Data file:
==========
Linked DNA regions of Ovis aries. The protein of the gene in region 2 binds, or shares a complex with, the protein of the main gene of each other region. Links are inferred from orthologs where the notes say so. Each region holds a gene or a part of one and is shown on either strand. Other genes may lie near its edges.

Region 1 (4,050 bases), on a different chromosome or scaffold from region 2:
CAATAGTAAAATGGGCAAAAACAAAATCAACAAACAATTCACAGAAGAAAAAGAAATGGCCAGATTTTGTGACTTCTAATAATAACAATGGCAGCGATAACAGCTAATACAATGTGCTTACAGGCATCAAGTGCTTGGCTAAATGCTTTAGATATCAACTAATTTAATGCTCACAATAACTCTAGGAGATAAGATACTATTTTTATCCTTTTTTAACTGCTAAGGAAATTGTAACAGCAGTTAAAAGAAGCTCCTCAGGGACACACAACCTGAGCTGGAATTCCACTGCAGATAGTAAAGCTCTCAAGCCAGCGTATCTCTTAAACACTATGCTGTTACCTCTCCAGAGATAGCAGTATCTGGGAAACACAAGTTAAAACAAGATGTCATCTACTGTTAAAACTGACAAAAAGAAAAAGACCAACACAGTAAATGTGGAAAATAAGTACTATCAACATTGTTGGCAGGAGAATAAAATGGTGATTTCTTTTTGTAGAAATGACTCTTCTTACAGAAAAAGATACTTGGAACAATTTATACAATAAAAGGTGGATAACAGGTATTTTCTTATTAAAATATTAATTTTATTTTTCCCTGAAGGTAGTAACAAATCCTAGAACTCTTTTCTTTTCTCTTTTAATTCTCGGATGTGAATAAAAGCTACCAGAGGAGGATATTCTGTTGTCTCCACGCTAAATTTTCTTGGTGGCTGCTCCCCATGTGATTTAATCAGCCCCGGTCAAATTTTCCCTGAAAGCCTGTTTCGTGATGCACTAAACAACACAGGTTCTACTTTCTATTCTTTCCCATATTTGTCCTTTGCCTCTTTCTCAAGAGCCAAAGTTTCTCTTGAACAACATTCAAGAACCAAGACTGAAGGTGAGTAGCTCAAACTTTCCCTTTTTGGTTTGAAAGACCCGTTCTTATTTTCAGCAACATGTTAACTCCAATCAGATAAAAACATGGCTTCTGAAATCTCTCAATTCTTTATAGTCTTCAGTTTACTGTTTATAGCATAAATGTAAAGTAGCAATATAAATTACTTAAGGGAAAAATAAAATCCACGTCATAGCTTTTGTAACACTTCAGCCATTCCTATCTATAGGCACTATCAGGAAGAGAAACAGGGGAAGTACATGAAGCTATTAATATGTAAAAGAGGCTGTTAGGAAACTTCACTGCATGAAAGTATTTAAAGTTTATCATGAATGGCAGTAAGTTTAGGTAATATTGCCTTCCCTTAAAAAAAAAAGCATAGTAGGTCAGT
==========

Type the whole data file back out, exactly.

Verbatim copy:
Linked DNA regions of Ovis aries. The protein of the gene in region 2 binds, or shares a complex with, the protein of the main gene of each other region. Links are inferred from orthologs where the notes say so. Each region holds a gene or a part of one and is shown on either strand. Other genes may lie near its edges.

Region 1 (4,050 bases), on a different chromosome or scaffold from region 2:
CAATAGTAAAATGGGCAAAAACAAAATCAACAAACAATTCACAGAAGAAAAAGAAATGGCCAGATTTTGTGACTTCTAATAATAACAATGGCAGCGATAACAGCTAATACAATGTGCTTACAGGCATCAAGTGCTTGGCTAAATGCTTTAGATATCAACTAATTTAATGCTCACAATAACTCTAGGAGATAAGATACTATTTTTATCCTTTTTTAACTGCTAAGGAAATTGTAACAGCAGTTAAAAGAAGCTCCTCAGGGACACACAACCTGAGCTGGAATTCCACTGCAGATAGTAAAGCTCTCAAGCCAGCGTATCTCTTAAACACTATGCTGTTACCTCTCCAGAGATAGCAGTATCTGGGAAACACAAGTTAAAACAAGATGTCATCTACTGTTAAAACTGACAAAAAGAAAAAGACCAACACAGTAAATGTGGAAAATAAGTACTATCAACATTGTTGGCAGGAGAATAAAATGGTGATTTCTTTTTGTAGAAATGACTCTTCTTACAGAAAAAGATACTTGGAACAATTTATACAATAAAAGGTGGATAACAGGTATTTTCTTATTAAAATATTAATTTTATTTTTCCCTGAAGGTAGTAACAAATCCTAGAACTCTTTTCTTTTCTCTTTTAATTCTCGGATGTGAATAAAAGCTACCAGAGGAGGATATTCTGTTGTCTCCACGCTAAATTTTCTTGGTGGCTGCTCCCCATGTGATTTAATCAGCCCCGGTCAAATTTTCCCTGAAAGCCTGTTTCGTGATGCACTAAACAACACAGGTTCTACTTTCTATTCTTTCCCATATTTGTCCTTTGCCTCTTTCTCAAGAGCCAAAGTTTCTCTTGAACAACATTCAAGAACCAAGACTGAAGGTGAGTAGCTCAAACTTTCCCTTTTTGGTTTGAAAGACCCGTTCTTATTTTCAGCAACATGTTAACTCCAATCAGATAAAAACATGGCTTCTGAAATCTCTCAATTCTTTATAGTCTTCAGTTTACTGTTTATAGCATAAATGTAAAGTAGCAATATAAATTACTTAAGGGAAAAATAAAATCCACGTCATAGCTTTTGTAACACTTCAGCCATTCCTATCTATAGGCACTATCAGGAAGAGAAACAGGGGAAGTACATGAAGCTATTAATATGTAAAAGAGGCTGTTAGGAAACTTCACTGCATGAAAGTATTTAAAGTTTATCATGAATGGCAGTAAGTTTAGGTAATATTGCCTTCCCTTAAAAAAAAAAGCATAGTAGGTCAGT